Inventory Management and Warehouse Operations.


The Aisle Width Decision

By Dave Piasecki

Inventory reduction efforts over the past couple of decades have increasingly changed the focus from warehousing and storage density to material handling and speed. Industries that would previously manufacturer a six-month supply of an item, store it in high-density storage such as bulk floor storage or drive-in rack, and ship out in full-truck-load quantities are now manufacturing a two-week supply and shipping one pallet, one case, or one piece at a time to their customers. While this doesn’t negate the need for a warehouse or the importance of space utilization, it does change the storage characteristics from long-term high-density storage to temporary selective storage.

Determining optimal aisle width is a critical part of an overall storage/material-handling strategy. Aisle width decisions must attempt to achieve the best combination of productivity, space utilization, flexibility, safety, and equipment costs for the specific application. Assuming you’ll continue to use the aisle widths “you’ve always used” or “other warehouses use” could be a costly mistake.

The primary constraints to aisle width are the type of lift trucks used and the characteristics of the loads being handled. Since you probably can’t significantly change the characteristics of the loads being handled, you’ll find that the aisle width decision is actually a material handling equipment decision.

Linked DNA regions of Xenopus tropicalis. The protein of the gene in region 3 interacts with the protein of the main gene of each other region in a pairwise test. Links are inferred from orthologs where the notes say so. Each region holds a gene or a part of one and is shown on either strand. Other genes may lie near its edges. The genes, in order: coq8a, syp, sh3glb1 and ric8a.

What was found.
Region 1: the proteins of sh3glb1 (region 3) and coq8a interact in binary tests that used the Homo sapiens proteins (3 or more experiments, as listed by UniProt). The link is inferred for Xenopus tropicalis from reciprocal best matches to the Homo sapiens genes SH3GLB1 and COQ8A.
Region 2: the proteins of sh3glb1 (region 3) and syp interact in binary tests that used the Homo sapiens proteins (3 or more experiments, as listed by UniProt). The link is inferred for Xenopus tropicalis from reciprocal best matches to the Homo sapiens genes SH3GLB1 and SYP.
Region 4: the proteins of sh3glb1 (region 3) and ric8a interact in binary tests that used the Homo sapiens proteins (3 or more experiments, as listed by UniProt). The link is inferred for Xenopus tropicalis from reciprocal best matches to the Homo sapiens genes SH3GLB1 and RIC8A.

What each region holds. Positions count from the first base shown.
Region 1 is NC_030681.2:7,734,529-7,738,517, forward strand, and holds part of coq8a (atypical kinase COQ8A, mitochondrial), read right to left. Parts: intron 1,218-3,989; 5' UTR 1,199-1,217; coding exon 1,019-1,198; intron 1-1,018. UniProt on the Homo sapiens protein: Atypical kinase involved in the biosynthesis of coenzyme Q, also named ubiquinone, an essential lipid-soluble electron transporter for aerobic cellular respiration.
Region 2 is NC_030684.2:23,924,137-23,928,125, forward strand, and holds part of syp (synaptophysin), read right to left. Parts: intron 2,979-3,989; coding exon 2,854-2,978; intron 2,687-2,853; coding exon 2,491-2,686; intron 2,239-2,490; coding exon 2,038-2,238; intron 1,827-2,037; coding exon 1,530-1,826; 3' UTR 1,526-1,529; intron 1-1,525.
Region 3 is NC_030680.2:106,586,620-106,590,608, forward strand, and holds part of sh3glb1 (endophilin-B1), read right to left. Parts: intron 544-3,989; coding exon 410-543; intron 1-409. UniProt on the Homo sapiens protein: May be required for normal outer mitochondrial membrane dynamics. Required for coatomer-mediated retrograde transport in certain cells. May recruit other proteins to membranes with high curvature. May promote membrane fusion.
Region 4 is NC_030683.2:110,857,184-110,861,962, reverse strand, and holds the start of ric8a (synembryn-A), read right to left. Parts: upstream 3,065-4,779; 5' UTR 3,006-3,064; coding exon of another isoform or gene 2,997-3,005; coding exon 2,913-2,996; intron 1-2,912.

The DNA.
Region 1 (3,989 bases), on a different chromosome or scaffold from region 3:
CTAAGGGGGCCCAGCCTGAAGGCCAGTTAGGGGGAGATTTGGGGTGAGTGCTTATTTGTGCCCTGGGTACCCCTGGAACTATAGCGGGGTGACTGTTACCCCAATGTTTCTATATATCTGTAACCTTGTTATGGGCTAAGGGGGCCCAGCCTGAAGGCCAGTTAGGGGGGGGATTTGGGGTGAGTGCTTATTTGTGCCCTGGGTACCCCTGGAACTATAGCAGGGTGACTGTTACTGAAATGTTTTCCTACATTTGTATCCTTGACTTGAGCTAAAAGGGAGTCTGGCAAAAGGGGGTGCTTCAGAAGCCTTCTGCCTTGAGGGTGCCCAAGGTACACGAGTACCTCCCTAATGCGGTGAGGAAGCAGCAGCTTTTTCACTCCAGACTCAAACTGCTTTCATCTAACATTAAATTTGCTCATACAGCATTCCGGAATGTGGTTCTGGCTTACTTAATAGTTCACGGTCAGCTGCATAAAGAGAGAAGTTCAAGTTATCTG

Aisle Types

Lift trucks used for handling unit loads in racked storage are categorized by the aisle widths they are designed to be operated in.

  • Wide Aisle (WA) trucks are the standard counterbalanced lift trucks that have become synonymous with the term “forklift”. Wide aisle trucks generally operate in aisles greater than 11’ with 12’ being the norm for handling 48” deep loads.
  • Narrow Aisle (NA) trucks operate in aisles of 8’ to 10’. This is primarily the domain of the stand-up reach and double-deep reach trucks.
  • Very Narrow Aisle (VNA) trucks generally operate in aisles of less than 6’ and often use guidance systems (wire, rail, optical) to travel within the aisles. Standardized VNA vehicles consist of man-up order selectors used to manually handle less-than-pallet-load quantities and man-up turret trucks used to handle unit loads (man-up turret trucks can usually also perform as order selectors)(Manufacturers of turret trucks include Raymond Corporation, Crown Equipment Corp, Yale Materials Handling Corporation, Hyster) . There are also several non-standardized VNA designs including a counterbalanced sit-down lift truck where the mast swings to 90 degrees (Drexel SwingMast)and another where the mast has been mounted to the steer axle located on the front of the truck (Landoll Bendi).